• No volumetric losses through gas re-expansion as with piston-type compressors.

• The scroll compressor requires no valves, so it does not have valve losses that contribute to inefficiencies as piston-type compressors do.

• Separation of suction and discharge gases reduces heat transfer losses.

• Centrifugal forces within the mating scrolls maintain nearly continuous compression and constant leak-free contact.

• Radial movement eliminates high-stress situations and allows for just the right amount of contact force between mating scroll surfaces. This action allows the compressor to handle some liquid.

• Scroll compressors have a continuous compression process and have no valves to create valve noise. This creates very low gas-pulsation noises and very little vibration when compared to piston-type compressors.



Figure 2: Two-step modulating scroll compressor. (Photo courtesy of Emerson Climate Technologies.)

MODULATING SCROLL COMPRESSORS

When dealing with an air conditioning system, a compressor with modulating capacity along with a variable-speed blower motor for the conditioned air will deliver much tighter temperature control with a reduced humidity level within the conditioned space than a standard cooling system without these features. The overall comfort level for the occupants will be much higher because the compressor will run longer at part load to reduce humidity levels and maintain very precise temperature levels.

A new technology in scroll compressor design allows the compressor to have a two-step modulating capacity of either 67 percent or 100 percent. In a modern, two-step modulating scroll compressor (Fig. 2), the addition of an internal unloading mechanism in the scroll compressor opens a bypass port or vent at the end of the first compression pocket. This internal unloading mechanism is a direct current (dc) solenoid controlled by the second stage of a conditioned space thermostat in either the heating or cooling modes.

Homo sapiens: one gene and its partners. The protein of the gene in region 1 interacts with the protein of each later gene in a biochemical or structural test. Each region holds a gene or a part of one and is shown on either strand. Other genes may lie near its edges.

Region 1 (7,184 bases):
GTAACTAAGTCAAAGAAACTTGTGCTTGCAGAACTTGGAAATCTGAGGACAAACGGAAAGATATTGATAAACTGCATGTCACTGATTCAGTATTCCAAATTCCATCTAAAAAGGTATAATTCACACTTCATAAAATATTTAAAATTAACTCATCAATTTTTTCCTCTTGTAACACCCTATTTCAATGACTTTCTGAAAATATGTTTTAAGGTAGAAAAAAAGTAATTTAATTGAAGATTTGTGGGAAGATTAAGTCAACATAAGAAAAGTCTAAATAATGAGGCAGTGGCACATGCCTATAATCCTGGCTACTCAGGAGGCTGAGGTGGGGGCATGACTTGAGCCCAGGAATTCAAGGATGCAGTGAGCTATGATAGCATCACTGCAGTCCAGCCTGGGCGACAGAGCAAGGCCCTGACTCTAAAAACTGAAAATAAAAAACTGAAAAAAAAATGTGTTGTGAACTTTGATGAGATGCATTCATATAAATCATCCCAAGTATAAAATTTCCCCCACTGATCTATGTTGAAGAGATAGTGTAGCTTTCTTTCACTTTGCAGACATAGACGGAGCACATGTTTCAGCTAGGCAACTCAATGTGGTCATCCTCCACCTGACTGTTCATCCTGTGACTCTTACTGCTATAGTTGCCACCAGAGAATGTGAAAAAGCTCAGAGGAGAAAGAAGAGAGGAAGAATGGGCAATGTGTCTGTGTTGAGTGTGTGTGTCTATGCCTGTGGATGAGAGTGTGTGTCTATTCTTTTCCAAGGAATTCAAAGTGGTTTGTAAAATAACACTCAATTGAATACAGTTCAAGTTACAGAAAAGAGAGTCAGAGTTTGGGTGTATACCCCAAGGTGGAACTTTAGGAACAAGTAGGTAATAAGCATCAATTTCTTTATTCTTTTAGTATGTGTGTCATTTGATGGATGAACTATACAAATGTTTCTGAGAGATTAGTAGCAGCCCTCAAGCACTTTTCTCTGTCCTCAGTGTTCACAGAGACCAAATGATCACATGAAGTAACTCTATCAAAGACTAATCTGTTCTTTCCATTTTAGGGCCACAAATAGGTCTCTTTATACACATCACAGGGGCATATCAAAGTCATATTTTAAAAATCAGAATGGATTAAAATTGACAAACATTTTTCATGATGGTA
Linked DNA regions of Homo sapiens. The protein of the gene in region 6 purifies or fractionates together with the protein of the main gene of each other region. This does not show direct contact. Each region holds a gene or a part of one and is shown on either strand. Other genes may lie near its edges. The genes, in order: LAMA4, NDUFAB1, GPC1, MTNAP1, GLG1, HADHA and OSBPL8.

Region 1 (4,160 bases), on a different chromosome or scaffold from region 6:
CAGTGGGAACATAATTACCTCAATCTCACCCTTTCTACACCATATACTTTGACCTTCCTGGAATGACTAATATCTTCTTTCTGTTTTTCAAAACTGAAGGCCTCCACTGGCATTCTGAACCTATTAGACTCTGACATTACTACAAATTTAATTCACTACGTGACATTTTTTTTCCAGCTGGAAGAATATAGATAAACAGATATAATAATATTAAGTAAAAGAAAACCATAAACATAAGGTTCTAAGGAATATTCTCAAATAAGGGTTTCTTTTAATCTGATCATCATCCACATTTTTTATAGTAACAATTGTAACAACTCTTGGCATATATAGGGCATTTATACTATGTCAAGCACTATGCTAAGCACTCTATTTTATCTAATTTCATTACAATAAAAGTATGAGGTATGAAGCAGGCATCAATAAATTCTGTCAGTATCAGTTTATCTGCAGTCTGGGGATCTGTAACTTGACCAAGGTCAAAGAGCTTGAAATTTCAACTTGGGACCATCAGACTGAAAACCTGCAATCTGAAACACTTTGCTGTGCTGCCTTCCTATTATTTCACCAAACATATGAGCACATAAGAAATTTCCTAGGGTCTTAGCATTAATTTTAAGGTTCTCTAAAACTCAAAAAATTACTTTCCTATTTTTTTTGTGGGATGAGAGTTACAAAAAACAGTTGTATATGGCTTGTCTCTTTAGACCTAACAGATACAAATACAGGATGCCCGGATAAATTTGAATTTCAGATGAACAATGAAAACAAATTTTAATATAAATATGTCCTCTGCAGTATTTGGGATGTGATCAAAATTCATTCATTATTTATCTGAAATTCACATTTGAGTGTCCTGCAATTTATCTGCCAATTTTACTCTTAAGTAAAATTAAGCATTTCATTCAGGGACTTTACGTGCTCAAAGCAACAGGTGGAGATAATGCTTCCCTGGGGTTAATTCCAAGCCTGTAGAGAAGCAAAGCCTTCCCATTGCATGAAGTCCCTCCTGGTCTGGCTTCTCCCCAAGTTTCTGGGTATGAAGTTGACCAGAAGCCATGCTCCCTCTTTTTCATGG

The dc solenoid, which is controlled by a rectified external 24-V alternating current (vac) signal initiated by the conditioned space thermostat, moves a slider or modulating ring that covers and uncovers the bypass ports or vents. The compressed gas is then vented into the beginning of a suction pocket within the scroll.

When the bypass or vent port is opened by de-energizing the dc solenoid, the effective displacement of the scroll is reduced to 67 percent. When the dc solenoid is energized by the second stage of the conditioned space thermostat, the bypass ports are blocked or closed and the scroll is at 100 percent capacity. Again, this opening and closing of the bypass ports or vents are controlled by an internal electrically operated dc solenoid. The unloading and loading of the two-step scroll compressor is done while the compressor’s motor is running without cycling the motor on and off.

The compressor motor is a single-speed high-efficiency motor that will continue to run while the scroll modulates between the two capacity steps. Whether in the high (100 percent) or low capacity (67 percent) capacity mode, the two-step modulating scroll operates like a standard scroll compressor.

As mentioned earlier, the internal dc solenoid in the compressor that operates the internal unloading mechanism is energized by the second stage of a conditioned space thermostat. It is expected that the majority of run hours will be at low capacity (unloaded at 67 percent). It is in this mode that the solenoid is de-energized. This allows the two-stage thermostat to control capacity through the second stage of the thermostat in both cooling and heating. An extra external electrical connection is made with a molded plug assembly that contains a full wave rectifier to supply direct current to the solenoid-unloaded coil (Fig. 2). The rectifier is actually located in the external power plug on the compressor.

Publication Date: 10/06/2008